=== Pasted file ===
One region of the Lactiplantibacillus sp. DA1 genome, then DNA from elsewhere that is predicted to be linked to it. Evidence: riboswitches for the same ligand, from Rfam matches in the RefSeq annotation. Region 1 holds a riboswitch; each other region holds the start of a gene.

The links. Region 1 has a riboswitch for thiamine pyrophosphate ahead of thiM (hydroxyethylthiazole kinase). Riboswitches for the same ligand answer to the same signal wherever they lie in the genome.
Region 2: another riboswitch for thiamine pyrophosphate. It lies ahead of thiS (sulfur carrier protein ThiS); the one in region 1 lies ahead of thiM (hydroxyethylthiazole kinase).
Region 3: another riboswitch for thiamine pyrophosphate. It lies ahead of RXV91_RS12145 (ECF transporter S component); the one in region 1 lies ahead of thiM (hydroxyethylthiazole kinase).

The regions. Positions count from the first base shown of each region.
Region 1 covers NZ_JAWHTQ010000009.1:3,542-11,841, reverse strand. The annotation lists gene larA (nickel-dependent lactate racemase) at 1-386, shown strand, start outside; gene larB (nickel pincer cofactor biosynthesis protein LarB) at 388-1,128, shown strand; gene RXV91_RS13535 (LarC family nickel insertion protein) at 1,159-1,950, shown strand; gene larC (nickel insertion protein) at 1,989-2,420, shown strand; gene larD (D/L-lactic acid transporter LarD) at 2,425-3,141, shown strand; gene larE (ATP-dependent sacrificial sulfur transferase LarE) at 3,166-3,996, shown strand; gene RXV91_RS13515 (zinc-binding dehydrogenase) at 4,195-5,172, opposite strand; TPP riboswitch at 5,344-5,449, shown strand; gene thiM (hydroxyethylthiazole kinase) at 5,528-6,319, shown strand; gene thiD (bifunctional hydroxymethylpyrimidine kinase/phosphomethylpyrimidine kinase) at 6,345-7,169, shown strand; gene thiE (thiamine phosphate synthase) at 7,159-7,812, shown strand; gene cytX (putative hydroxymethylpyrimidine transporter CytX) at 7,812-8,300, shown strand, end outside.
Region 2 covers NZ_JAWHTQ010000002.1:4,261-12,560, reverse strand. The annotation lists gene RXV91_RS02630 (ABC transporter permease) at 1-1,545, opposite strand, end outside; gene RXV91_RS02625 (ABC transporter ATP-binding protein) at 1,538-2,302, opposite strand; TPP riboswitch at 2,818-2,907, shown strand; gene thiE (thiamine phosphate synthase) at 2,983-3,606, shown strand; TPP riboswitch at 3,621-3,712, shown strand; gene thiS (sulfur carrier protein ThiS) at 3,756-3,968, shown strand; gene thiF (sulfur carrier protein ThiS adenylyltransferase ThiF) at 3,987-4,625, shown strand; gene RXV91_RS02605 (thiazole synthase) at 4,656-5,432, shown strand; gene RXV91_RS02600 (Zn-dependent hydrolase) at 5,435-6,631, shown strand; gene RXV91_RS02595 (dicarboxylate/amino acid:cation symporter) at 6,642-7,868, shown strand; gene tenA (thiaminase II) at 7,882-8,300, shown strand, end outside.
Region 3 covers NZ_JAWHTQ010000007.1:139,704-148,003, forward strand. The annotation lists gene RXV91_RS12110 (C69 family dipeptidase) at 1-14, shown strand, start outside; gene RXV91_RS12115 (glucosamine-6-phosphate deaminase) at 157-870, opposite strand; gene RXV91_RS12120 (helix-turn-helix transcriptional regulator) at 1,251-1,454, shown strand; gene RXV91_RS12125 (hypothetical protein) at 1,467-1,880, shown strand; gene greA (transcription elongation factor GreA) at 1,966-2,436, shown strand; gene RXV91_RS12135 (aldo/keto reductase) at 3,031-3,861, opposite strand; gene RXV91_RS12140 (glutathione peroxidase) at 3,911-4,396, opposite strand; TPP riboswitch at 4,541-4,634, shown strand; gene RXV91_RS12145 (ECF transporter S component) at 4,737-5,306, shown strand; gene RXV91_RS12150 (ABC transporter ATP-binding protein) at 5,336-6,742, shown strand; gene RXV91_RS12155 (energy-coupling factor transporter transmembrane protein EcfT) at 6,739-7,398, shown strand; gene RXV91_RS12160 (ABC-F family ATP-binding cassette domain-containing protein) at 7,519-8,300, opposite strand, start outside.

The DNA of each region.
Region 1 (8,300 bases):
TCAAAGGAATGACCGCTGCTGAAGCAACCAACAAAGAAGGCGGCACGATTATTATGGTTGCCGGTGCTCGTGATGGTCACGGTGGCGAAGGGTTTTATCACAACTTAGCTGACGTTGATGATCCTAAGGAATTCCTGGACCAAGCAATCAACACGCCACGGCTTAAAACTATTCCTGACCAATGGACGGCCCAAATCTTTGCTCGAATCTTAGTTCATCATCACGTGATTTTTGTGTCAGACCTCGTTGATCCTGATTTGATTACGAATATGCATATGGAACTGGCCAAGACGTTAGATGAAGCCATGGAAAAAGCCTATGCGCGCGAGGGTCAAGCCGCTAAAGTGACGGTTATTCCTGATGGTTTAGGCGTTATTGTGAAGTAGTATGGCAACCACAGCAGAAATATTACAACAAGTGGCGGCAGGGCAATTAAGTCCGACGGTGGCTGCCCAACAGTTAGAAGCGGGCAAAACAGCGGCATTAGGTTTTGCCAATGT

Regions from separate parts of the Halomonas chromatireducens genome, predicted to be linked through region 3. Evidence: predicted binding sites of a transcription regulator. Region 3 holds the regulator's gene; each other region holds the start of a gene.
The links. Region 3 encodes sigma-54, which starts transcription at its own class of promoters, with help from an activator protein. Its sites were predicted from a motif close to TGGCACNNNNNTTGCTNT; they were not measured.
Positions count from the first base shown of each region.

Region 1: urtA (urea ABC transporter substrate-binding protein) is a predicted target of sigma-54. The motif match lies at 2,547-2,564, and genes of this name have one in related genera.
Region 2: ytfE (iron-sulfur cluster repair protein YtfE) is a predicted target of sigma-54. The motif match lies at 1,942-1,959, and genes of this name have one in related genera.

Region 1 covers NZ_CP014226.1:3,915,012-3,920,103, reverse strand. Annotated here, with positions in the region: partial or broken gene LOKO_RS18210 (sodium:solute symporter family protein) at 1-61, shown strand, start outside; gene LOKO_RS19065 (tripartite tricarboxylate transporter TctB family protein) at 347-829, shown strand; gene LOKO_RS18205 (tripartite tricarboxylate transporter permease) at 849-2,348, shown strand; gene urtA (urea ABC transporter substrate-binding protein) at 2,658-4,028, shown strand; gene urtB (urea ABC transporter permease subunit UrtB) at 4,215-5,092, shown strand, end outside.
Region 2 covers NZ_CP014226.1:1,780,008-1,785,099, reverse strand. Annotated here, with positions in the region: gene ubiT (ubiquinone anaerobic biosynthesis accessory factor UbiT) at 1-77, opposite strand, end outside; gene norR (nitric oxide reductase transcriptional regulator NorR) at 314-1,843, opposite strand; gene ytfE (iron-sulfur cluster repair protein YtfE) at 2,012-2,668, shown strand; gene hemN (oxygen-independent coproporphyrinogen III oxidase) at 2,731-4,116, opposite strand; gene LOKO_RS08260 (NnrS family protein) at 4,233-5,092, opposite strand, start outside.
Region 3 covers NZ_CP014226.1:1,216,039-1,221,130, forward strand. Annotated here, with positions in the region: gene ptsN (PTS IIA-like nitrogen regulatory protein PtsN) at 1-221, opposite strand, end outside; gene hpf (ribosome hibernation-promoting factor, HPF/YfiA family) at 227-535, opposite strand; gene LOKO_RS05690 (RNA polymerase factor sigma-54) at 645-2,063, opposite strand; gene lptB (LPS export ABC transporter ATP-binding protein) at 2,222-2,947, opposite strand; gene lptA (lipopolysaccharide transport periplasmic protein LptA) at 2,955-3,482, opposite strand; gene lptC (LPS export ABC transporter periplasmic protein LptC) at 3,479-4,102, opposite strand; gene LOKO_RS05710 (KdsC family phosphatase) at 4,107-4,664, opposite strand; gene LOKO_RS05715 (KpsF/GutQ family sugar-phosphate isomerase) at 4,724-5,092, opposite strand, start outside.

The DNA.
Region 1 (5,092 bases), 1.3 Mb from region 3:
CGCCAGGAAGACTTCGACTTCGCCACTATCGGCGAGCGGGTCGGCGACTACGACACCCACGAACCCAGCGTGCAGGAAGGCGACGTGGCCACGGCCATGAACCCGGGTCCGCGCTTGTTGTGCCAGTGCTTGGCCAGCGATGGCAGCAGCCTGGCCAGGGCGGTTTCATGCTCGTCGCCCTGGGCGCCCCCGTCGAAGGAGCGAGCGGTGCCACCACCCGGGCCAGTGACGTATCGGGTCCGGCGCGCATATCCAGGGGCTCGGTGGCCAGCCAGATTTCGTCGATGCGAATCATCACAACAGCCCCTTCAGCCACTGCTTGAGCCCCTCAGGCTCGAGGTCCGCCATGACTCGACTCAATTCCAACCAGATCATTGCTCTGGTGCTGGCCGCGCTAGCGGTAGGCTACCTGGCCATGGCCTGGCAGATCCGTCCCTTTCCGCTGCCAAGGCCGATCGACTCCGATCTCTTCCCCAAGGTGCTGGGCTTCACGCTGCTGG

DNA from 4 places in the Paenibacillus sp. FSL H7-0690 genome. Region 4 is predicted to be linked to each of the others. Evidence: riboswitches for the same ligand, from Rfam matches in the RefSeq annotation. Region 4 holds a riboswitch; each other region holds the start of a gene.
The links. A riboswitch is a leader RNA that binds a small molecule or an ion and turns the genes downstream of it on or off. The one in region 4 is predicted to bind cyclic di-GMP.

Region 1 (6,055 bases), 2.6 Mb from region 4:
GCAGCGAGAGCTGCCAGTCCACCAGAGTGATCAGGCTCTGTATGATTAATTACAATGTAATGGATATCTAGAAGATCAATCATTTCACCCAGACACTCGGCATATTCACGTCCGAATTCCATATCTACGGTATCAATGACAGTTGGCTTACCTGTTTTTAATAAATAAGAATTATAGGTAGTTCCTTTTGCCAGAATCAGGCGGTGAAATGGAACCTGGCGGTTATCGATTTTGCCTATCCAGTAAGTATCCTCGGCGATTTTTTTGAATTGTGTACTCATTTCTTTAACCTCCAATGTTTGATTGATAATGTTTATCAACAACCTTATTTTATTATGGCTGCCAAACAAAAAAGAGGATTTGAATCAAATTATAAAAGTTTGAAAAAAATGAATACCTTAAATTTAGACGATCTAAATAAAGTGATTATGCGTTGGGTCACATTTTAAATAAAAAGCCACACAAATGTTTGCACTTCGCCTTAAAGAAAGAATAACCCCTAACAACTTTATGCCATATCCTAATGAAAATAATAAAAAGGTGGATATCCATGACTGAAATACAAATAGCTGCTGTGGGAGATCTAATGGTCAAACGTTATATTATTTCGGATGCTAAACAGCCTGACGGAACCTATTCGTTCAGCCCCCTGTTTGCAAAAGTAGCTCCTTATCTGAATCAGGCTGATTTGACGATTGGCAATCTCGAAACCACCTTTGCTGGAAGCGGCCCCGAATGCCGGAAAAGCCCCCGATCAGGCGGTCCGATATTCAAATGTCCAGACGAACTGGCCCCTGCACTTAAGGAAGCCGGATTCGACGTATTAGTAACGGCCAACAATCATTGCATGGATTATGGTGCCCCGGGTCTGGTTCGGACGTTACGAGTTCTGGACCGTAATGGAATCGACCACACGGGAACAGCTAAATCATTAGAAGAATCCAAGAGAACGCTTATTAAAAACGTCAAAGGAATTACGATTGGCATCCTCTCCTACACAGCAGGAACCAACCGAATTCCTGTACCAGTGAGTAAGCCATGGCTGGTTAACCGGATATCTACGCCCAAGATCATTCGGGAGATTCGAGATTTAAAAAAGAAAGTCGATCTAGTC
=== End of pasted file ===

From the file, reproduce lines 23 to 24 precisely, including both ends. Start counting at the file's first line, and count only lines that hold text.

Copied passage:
DNA from 4 places in the Paenibacillus sp. FSL H7-0690 genome. Region 4 is predicted to be linked to each of the others. Evidence: riboswitches for the same ligand, from Rfam matches in the RefSeq annotation. Region 4 holds a riboswitch; each other region holds the start of a gene.
The links. A riboswitch is a leader RNA that binds a small molecule or an ion and turns the genes downstream of it on or off. The one in region 4 is predicted to bind cyclic di-GMP.